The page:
19
March

Changing Seasons and a Changing Climate

Around this time of year, everyone starts to get spring fever. Last week, we had strong southerly winds blow in our first 60 degree day. Like clockwork, we see people wearing shorts and T-shirts doing summer activities with a frozen lake in the background. The winter warm-up also gets everyone chattering: “Will this be an early year?” but “the groundhog did see its shadow?” yeah but “the farmer’s almanac says unseasonably warm weather ahead.”

 

 

NST Employee looking at plantsSo how do we really know how plants are responding to our dynamic climate? Are our flowers really blooming earlier and the leaves turning later? Does anyone keep track of that kind of information? Thankfully, the answer is yes. A multitude of seasonal changes in our environment are kept track of by people called phenologists. Phenology is the study of the timing of natural events in plant and animal life and their relation to climate. It can be as simple as making visual observations of how a plant species responds throughout the seasons and keeping a written record.

 

The fun thing about this discipline is that anyone can start to practice phenology, you don’t need to be a professional scientist to keep phenological records. The natural world has a lot to teach us if we simply take the time to stop and observe. Making careful observations of the natural world and the interconnectedness within it will increase your knowledge and appreciation of the outdoors. One way to keep track of your observations is keeping a journal or log. If you are interested in contributing to phenology research efforts, there are several citizen science projects available online such as Nature’s Notebook and the Minnesota Phenology Network.

New leaves

 

We recommend choosing a few plant or animal species that you are most interested in and what is convenient for you. Making observations in your backyard is great, but if you have the time, think about expanding your range and include a nearby park. If you live near water, perhaps you can keep record of the first loon calls, lilypad blooms, or frog and toad choruses. If you live near woods, you may notice the first trees leaf out, warblers return, and the first leaf change in the fall. Phenologists find it important to record the entire phenophase of the species under study. The phenophase includes the beginning of the event – the ‘first’ – and the end of the event – the ‘last.’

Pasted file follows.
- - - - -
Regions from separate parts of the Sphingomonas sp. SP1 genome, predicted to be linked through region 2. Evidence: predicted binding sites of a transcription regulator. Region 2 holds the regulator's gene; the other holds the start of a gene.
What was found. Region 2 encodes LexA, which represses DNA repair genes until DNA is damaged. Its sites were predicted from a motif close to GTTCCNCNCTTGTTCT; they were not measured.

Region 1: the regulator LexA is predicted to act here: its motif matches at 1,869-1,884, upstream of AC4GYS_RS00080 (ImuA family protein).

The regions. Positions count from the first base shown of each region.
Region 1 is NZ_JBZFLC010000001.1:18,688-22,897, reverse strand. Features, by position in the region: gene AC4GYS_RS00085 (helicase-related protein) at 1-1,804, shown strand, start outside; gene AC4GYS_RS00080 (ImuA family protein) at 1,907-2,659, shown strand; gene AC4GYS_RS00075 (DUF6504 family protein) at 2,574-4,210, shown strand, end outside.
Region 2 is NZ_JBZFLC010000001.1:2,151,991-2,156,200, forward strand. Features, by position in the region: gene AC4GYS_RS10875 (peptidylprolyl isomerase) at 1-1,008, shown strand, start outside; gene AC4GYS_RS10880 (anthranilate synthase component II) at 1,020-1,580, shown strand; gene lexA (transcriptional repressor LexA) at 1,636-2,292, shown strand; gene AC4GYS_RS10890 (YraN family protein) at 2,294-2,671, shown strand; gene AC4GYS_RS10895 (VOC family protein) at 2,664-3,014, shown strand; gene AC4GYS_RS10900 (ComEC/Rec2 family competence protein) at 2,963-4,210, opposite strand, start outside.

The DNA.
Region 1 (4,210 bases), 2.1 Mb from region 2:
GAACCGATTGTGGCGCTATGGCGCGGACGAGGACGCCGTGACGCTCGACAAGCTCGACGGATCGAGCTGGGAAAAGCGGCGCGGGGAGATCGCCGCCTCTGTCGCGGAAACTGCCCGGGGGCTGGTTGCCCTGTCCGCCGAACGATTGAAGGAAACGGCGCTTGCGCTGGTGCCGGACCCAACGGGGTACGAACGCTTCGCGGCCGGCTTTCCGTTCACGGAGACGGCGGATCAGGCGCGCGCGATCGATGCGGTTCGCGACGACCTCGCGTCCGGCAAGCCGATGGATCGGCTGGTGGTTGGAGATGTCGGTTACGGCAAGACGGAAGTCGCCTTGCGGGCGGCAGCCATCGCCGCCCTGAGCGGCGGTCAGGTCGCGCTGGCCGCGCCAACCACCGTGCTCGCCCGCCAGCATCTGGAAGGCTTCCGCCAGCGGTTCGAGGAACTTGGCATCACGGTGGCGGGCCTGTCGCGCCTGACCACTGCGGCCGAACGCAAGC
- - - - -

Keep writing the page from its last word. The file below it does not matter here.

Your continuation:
As we begin to feel the effects of climate change, we often wonder how the plants and animals around us will be affected. Because phenology is directly related to photoperiod, rainfall, and temperature, we can better understand how species will respond to a changing climate. Some phenological records date back to the 1800s, so there is really valuable quantitative data. This data helps scientists evaluate plant and animal changes over time and how they relate to climate change.

marsh marigold (2)According to the Minnesota Pollution Control Agency, from 1951 to 2012 the Twin Cities has seen annual average temperatures increase by 3.2° F and annual precipitation increase of 5.5 inches. These changes don’t affect all plants and animals equally, and we are just beginning to learn the impacts on individual species and ecosystems. Researchers are also investigating how plant and insect interactions are affected. Timing is everything. Insect behavior is in sync with flower bloom periods. If these relationships are thrown off by climate change, this may ultimately lead to less plant diversity and limited food sources for pollinators.

 

As we all become more educated about our surroundings, we start to really understand how we are all interconnected and how timing drives our environment. For instance, let’s look at a very basic natural shore edge in a backyard. We have columbine and marsh marigold bloom in spring, blazing star and coneflowers bloom in mid-summer, and goldenrods and asters bloom in fall. It is critical for an ecosystem to have plants that bloom both early and late in the growing season to supply food to pollinators, especially the first emerging bees.

columbine in woods

 

At Natural Shore, we have a wide variety native plants that bloom from April through October. We have restoration experts on staff that can help you add diversity and lengthen the bloom time of the natural area on your property. We are here to help and excited to learn about your project!

 

“During every week from April to September there are, on the average, ten wild plants coming into first bloom. In June as many as a dozen species may burst their buds on a single day. No man can heed all of these anniversaries; no man can ignore all of them. He who steps unseeing on May dandelions may be hauled up short by August ragweed pollen; he who ignores the ruddy haze of April elms may skid his car on the fallen corollas of June catalpas. Tell me of what plant-birthday a man takes notice, and I shall tell you a good deal about this vocation, his hobbies, his hay fever, and the general level of his ecological education.” -Aldo Leopold, A Sand County Almanac